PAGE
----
Academic journal article Family Relations

Parental Anxiety Following Discharge from Hospital of Their Very Low Birth Weight Infants

Academic journal article Family Relations

Parental Anxiety Following Discharge from Hospital of Their Very Low Birth Weight Infants

Article excerpt

Parental Anxiety Following Discharge From Hospital of Their Very Low Birth Weight Infants*

The uncertainty regarding the future well-being of very low birth weight infants is a source of considerable anxiety for parents, even after discharge from the hospital. We identify factors related to postdischarge anxiety levels of parents of 65 infants. Infant's weight relative to gestational age; the presence of central nervous system complications; informational support; and a warm, caring attitude by hospital staff explained 35% of the variance in mothers' anxiety levels. Father's age, infant's gender, perception of the infant as problematic, and the availability of child care support explained 33% of the variance in fathers' anxiety levels. Practice implications, including both identification of high-risk groups and interventions aimed at bringing about change in specific factors, are discussed.

Key Words: anxiety, infants, low birth weight, parents, preterm

he birth of a child represents an important life event for families; the birth of a very low birth weight (VLBW) infant is particularly stressful. Parents often are affected by the unexpected nature of the birth, feel guilty and helpless, and express disappointment and concern for their ability to fulfill parental roles (Miles, Funk & Kasper, 1992; Pederson, Bento, Chance, Evans & Fox, 1987). The neonatal intensive care unit (NICU) itself also is a source of stress, with its sophisticated equipment, intrusive procedures, exposure to other sick infants and their parents, and on-going interactions with health care professionals. Of particular concern to most parents is the condition and prognosis of the infant-fears for the child's survival, health, and appearance (Hughes, McCollum & Sheftel, 1994; Miles et al.). A definitive prognosis regarding the child's normal development typically cannot be provided at the time of discharge (Palta, Sadeh-Badawi, Evans, & Weinstein, 2000).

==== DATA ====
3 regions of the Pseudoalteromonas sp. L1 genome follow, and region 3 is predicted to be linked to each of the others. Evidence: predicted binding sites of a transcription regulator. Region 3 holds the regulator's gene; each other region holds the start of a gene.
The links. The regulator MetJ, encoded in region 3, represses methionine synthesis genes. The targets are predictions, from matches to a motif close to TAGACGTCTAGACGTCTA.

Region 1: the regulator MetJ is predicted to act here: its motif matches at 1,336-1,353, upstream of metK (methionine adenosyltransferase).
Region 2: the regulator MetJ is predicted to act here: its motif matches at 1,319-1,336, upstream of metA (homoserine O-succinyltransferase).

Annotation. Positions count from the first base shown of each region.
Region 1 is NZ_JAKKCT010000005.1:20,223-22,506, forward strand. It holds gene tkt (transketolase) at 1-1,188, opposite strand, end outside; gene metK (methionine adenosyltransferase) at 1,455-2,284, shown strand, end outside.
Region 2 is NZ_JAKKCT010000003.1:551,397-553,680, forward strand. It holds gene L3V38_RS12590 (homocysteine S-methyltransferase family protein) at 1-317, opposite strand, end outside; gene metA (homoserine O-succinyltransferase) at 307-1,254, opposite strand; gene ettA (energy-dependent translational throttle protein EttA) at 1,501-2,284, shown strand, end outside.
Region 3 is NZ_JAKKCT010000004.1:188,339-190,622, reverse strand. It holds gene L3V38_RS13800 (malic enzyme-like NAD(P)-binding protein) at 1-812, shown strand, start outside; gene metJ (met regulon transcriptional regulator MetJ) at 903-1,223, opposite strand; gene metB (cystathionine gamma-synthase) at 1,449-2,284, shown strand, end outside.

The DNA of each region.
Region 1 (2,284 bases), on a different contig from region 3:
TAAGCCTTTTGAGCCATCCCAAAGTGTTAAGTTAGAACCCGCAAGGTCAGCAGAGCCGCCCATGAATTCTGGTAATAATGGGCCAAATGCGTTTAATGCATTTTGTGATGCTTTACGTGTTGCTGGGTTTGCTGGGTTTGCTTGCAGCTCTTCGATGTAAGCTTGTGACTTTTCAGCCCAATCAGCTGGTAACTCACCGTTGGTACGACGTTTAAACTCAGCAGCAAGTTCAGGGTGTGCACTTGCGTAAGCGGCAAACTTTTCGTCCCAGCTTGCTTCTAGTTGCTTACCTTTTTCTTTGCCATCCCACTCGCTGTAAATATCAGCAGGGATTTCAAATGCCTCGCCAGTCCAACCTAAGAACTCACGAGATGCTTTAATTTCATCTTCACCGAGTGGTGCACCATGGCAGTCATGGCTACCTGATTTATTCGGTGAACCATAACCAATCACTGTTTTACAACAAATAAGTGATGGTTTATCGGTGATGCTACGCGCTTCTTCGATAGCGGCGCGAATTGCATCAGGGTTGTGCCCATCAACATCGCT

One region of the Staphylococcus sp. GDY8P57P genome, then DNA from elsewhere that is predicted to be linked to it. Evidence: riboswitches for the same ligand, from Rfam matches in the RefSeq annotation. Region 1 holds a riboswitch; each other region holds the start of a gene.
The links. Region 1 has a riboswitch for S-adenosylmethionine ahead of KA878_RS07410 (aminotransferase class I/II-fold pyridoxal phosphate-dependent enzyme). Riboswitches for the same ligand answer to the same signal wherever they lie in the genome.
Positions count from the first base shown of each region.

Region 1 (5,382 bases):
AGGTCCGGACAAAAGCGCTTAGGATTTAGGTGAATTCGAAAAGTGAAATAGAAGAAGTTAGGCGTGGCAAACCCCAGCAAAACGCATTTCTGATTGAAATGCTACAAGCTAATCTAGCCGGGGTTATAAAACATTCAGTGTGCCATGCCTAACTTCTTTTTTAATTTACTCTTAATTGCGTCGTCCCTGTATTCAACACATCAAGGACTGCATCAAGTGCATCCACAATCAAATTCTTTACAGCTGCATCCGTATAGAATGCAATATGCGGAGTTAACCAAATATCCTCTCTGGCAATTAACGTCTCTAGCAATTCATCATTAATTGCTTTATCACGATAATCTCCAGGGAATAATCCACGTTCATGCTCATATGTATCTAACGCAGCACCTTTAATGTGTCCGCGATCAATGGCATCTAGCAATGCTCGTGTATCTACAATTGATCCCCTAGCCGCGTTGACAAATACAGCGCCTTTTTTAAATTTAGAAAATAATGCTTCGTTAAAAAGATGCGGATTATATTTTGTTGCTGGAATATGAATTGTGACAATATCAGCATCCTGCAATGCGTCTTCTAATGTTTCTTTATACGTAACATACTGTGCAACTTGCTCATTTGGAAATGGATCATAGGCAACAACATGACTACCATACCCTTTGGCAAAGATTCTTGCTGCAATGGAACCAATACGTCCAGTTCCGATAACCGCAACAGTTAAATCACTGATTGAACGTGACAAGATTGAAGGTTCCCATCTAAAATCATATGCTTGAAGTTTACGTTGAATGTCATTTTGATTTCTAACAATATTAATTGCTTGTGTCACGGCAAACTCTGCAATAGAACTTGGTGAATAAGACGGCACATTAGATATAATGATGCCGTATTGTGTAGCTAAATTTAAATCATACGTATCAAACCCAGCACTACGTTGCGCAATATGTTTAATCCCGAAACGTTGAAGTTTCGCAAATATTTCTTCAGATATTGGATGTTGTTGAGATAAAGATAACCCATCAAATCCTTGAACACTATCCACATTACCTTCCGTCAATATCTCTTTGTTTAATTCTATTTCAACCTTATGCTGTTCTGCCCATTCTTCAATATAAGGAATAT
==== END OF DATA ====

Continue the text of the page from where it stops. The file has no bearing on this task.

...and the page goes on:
The current study focuses on anxiety as an outcome of this stress and uncertainty. We assumed that anxiety is an undesirable emotional state, particularly if it persists over time or reaches high levels (Siefert, Thompson, Ten Bensel, & Hunt, 1983; Singer et al., 1999). Given the growing body of evidence indicating the importance of parents' psychological status for the long-term well-being of children (e.g., Black, Heyman, & Slep, 2001; Egami, Ford, Greenfield, & Crum, 1996), it is important to understand which parents are at particular risk for high levels of anxiety.

As an outcome or me stress process, anxiety levels can De affected by various factors (Taylor & Aspinwall, 1993). Key among them are the objective nature of the stressor, the individual's appraisal of that stress, and the availability of personal and social coping resources (Lazarus & Folkman, 1984; Moos & Schaefer, 1993; Pearlin & Schooler, 1978). Among the social resources of key interest are the social support received from the informal social network and formal service providers (Ben-Sira, 1984). The current study examines these factors in relation to levels of anxiety among parents following the discharge of their VLBW infants from an NICU in Israel.

Literature Review

Advances in neonatal intensive care have led to increased survival rates of VLBW infants. However, these children remain at risk for a range of difficulties, such as delayed growth, developmental problems, attention deficit disorders, hyperactivity, language delay, and learning disabilities (e.g., Cronin, Shapiro, Casiro, & Cheang, 1995; Hack, Taylor, Klein, & Mercuri-Minich, 2000). Infants born prematurely also use more chronic and acute care resources than those born at full-term (Bar-Oz, Netzer, & Arad, 1995; Slonim, Patel, Ruttimann, & Pollack, 2000). Follow-up studies in various countries of VLBW infants 1-2 years of age show that between 8% and 15% have severe limitations, and another 12-23% have mild limitations (Coccia, Pezzani, Moro, & Minoli, 1992; Wang, Wang, Huang, & Lin, 1998). …

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